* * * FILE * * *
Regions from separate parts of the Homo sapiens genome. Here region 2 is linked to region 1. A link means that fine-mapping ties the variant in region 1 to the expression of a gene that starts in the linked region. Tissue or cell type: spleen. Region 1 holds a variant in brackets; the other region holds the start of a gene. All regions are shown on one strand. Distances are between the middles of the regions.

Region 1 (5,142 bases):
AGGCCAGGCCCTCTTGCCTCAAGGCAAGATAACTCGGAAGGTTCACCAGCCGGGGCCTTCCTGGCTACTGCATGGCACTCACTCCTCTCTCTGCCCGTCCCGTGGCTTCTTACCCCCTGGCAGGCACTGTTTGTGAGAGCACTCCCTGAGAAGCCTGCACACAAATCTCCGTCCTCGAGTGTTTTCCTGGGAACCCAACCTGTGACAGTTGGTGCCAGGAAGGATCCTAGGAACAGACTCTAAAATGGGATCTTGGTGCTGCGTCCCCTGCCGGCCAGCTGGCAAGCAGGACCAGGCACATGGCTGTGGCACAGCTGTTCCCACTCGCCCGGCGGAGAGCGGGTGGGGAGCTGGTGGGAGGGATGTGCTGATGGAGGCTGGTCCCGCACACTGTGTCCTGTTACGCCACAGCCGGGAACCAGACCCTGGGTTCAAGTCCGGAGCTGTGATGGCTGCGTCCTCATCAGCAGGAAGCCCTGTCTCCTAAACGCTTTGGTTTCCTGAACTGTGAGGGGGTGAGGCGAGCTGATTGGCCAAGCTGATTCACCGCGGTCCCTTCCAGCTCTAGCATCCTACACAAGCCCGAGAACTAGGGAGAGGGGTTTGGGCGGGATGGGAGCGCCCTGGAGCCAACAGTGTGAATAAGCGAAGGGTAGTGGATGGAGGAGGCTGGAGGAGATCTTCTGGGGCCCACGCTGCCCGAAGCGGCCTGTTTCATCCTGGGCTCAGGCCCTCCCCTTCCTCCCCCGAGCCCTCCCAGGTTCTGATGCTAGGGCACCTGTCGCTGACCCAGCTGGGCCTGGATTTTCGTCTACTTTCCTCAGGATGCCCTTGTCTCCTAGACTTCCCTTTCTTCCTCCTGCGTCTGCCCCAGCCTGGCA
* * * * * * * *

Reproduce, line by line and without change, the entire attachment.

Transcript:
Regions from separate parts of the Homo sapiens genome. Here region 2 is linked to region 1. A link means that fine-mapping ties the variant in region 1 to the expression of a gene that starts in the linked region. Tissue or cell type: spleen. Region 1 holds a variant in brackets; the other region holds the start of a gene. All regions are shown on one strand. Distances are between the middles of the regions.

Region 1 (5,142 bases):
AGGCCAGGCCCTCTTGCCTCAAGGCAAGATAACTCGGAAGGTTCACCAGCCGGGGCCTTCCTGGCTACTGCATGGCACTCACTCCTCTCTCTGCCCGTCCCGTGGCTTCTTACCCCCTGGCAGGCACTGTTTGTGAGAGCACTCCCTGAGAAGCCTGCACACAAATCTCCGTCCTCGAGTGTTTTCCTGGGAACCCAACCTGTGACAGTTGGTGCCAGGAAGGATCCTAGGAACAGACTCTAAAATGGGATCTTGGTGCTGCGTCCCCTGCCGGCCAGCTGGCAAGCAGGACCAGGCACATGGCTGTGGCACAGCTGTTCCCACTCGCCCGGCGGAGAGCGGGTGGGGAGCTGGTGGGAGGGATGTGCTGATGGAGGCTGGTCCCGCACACTGTGTCCTGTTACGCCACAGCCGGGAACCAGACCCTGGGTTCAAGTCCGGAGCTGTGATGGCTGCGTCCTCATCAGCAGGAAGCCCTGTCTCCTAAACGCTTTGGTTTCCTGAACTGTGAGGGGGTGAGGCGAGCTGATTGGCCAAGCTGATTCACCGCGGTCCCTTCCAGCTCTAGCATCCTACACAAGCCCGAGAACTAGGGAGAGGGGTTTGGGCGGGATGGGAGCGCCCTGGAGCCAACAGTGTGAATAAGCGAAGGGTAGTGGATGGAGGAGGCTGGAGGAGATCTTCTGGGGCCCACGCTGCCCGAAGCGGCCTGTTTCATCCTGGGCTCAGGCCCTCCCCTTCCTCCCCCGAGCCCTCCCAGGTTCTGATGCTAGGGCACCTGTCGCTGACCCAGCTGGGCCTGGATTTTCGTCTACTTTCCTCAGGATGCCCTTGTCTCCTAGACTTCCCTTTCTTCCTCCTGCGTCTGCCCCAGCCTGGCA